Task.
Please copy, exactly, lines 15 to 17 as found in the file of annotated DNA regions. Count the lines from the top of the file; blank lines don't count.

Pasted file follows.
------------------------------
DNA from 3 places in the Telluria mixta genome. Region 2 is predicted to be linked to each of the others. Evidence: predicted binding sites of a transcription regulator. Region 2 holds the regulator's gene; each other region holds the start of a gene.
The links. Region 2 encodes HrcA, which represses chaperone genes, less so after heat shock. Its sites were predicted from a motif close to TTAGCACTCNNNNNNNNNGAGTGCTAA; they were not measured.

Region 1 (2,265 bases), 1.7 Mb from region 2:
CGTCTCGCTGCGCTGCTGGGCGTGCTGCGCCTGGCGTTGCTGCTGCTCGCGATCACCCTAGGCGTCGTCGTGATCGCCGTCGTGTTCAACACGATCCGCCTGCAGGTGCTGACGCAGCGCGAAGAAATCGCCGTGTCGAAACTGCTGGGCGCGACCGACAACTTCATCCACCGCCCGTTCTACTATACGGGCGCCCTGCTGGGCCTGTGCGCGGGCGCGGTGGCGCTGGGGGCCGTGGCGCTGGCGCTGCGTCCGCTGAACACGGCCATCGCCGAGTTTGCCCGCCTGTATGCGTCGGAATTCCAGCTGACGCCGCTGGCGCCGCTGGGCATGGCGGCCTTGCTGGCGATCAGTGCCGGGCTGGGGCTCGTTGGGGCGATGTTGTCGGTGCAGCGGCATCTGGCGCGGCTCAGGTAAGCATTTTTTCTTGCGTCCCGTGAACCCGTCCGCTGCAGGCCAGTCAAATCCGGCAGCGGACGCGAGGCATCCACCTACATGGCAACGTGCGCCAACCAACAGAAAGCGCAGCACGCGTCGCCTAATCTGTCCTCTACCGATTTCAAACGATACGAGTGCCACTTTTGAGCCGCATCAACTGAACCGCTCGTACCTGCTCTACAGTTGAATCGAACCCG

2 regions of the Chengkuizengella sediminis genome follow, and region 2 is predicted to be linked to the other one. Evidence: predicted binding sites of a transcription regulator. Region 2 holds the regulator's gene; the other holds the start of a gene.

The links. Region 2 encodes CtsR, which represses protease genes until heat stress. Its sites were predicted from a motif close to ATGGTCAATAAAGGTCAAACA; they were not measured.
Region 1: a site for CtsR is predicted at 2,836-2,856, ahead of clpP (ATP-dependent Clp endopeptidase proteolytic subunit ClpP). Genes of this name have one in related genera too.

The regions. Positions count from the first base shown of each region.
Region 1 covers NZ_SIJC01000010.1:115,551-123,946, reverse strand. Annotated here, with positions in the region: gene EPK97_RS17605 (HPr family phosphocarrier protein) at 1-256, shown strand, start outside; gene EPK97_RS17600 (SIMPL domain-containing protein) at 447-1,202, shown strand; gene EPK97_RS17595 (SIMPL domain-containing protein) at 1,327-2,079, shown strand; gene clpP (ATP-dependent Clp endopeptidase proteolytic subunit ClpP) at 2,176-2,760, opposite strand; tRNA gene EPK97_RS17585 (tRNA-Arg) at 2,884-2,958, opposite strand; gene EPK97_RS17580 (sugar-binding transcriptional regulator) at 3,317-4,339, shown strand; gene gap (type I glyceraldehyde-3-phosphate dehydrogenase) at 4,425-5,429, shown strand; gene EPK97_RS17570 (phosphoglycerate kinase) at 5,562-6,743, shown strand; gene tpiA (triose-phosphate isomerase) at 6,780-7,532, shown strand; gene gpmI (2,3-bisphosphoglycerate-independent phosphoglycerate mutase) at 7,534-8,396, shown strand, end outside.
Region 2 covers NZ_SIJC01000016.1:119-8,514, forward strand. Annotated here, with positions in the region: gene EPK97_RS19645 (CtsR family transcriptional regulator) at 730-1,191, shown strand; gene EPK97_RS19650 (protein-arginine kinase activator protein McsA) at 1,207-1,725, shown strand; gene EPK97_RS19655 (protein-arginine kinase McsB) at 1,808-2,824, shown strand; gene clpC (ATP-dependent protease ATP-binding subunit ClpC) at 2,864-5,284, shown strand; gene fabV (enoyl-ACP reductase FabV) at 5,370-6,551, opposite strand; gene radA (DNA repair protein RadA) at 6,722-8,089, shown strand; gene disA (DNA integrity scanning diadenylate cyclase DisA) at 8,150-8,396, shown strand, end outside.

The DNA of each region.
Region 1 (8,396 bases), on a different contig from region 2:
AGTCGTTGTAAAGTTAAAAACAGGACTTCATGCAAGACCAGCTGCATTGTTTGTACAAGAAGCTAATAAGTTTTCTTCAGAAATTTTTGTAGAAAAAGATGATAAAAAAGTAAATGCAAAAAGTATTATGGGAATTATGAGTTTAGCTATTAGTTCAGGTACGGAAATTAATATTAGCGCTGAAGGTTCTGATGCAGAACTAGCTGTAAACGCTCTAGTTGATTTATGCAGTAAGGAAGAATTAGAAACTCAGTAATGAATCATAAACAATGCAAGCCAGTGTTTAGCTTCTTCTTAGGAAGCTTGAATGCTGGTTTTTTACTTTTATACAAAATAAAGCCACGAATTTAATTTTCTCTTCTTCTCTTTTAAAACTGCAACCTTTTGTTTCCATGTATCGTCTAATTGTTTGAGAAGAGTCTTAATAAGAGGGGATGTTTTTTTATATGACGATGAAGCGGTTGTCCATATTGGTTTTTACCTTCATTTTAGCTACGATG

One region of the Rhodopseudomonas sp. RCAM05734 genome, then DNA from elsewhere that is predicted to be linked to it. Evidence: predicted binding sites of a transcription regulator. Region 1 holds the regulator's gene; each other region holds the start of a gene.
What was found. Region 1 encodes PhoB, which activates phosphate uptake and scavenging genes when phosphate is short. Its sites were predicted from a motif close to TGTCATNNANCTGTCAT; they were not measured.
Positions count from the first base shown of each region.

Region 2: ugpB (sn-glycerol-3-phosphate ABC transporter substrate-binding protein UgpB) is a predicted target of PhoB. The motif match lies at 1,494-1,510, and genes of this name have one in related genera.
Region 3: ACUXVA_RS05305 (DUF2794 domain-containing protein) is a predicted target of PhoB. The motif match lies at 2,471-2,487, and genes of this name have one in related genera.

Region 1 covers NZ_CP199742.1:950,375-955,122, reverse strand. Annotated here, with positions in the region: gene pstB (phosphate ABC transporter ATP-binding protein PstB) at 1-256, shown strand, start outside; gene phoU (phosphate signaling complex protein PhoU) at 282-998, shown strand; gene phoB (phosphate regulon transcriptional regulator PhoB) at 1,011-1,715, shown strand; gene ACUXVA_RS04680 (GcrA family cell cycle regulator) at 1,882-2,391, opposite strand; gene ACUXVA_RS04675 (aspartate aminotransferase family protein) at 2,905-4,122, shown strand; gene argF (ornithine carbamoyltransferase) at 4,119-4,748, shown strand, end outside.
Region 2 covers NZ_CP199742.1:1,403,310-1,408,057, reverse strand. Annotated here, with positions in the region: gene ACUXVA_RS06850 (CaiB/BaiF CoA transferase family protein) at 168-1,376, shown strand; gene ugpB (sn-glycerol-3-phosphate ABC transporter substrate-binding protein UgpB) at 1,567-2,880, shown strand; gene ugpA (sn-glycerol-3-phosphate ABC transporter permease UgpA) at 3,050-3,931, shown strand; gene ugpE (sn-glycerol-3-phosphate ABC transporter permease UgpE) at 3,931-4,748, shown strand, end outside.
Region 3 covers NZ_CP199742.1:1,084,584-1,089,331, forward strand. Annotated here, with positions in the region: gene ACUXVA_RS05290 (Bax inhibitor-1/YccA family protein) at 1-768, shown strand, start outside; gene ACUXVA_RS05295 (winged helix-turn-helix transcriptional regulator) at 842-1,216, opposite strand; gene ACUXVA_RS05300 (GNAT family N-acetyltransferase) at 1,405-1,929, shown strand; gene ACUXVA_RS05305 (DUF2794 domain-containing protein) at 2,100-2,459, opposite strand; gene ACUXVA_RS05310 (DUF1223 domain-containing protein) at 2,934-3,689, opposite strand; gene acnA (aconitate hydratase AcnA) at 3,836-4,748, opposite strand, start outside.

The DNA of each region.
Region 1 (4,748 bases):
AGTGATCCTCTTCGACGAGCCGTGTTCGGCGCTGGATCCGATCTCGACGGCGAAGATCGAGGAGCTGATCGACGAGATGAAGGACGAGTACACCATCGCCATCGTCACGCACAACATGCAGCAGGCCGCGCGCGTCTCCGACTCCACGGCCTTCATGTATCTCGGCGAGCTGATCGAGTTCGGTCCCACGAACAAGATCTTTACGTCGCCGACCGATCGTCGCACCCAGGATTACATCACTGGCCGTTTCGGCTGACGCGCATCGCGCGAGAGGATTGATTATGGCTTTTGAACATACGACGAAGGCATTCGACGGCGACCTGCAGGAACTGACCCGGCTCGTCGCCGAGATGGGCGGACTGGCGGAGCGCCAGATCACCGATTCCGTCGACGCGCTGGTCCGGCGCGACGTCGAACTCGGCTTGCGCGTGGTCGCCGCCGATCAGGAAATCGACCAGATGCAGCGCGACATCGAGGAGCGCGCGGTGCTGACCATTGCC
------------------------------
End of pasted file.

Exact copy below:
What was found. Region 1 encodes PhoB, which activates phosphate uptake and scavenging genes when phosphate is short. Its sites were predicted from a motif close to TGTCATNNANCTGTCAT; they were not measured.
Positions count from the first base shown of each region.

Region 2: ugpB (sn-glycerol-3-phosphate ABC transporter substrate-binding protein UgpB) is a predicted target of PhoB. The motif match lies at 1,494-1,510, and genes of this name have one in related genera.